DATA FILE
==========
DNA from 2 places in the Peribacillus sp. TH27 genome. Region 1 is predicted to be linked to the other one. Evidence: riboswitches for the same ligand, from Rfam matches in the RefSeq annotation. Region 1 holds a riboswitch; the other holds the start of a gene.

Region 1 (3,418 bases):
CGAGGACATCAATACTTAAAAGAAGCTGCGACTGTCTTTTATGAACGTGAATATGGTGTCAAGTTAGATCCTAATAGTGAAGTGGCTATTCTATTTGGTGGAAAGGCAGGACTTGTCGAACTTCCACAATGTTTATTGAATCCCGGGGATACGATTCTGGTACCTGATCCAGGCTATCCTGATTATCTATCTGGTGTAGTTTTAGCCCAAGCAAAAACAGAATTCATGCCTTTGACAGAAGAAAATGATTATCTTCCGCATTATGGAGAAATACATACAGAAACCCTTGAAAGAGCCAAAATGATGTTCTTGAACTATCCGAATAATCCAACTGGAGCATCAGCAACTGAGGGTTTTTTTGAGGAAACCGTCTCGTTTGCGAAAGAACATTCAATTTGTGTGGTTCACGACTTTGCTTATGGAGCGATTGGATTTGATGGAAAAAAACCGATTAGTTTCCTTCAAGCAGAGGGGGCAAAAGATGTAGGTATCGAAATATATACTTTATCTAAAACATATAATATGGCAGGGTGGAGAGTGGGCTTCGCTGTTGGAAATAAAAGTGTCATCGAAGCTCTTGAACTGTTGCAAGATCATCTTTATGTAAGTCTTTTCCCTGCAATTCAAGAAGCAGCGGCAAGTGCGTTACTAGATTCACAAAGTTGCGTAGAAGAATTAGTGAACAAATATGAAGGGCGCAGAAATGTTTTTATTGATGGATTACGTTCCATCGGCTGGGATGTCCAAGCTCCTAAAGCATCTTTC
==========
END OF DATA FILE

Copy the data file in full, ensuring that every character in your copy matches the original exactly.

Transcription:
DNA from 2 places in the Peribacillus sp. TH27 genome. Region 1 is predicted to be linked to the other one. Evidence: riboswitches for the same ligand, from Rfam matches in the RefSeq annotation. Region 1 holds a riboswitch; the other holds the start of a gene.

Region 1 (3,418 bases):
CGAGGACATCAATACTTAAAAGAAGCTGCGACTGTCTTTTATGAACGTGAATATGGTGTCAAGTTAGATCCTAATAGTGAAGTGGCTATTCTATTTGGTGGAAAGGCAGGACTTGTCGAACTTCCACAATGTTTATTGAATCCCGGGGATACGATTCTGGTACCTGATCCAGGCTATCCTGATTATCTATCTGGTGTAGTTTTAGCCCAAGCAAAAACAGAATTCATGCCTTTGACAGAAGAAAATGATTATCTTCCGCATTATGGAGAAATACATACAGAAACCCTTGAAAGAGCCAAAATGATGTTCTTGAACTATCCGAATAATCCAACTGGAGCATCAGCAACTGAGGGTTTTTTTGAGGAAACCGTCTCGTTTGCGAAAGAACATTCAATTTGTGTGGTTCACGACTTTGCTTATGGAGCGATTGGATTTGATGGAAAAAAACCGATTAGTTTCCTTCAAGCAGAGGGGGCAAAAGATGTAGGTATCGAAATATATACTTTATCTAAAACATATAATATGGCAGGGTGGAGAGTGGGCTTCGCTGTTGGAAATAAAAGTGTCATCGAAGCTCTTGAACTGTTGCAAGATCATCTTTATGTAAGTCTTTTCCCTGCAATTCAAGAAGCAGCGGCAAGTGCGTTACTAGATTCACAAAGTTGCGTAGAAGAATTAGTGAACAAATATGAAGGGCGCAGAAATGTTTTTATTGATGGATTACGTTCCATCGGCTGGGATGTCCAAGCTCCTAAAGCATCTTTC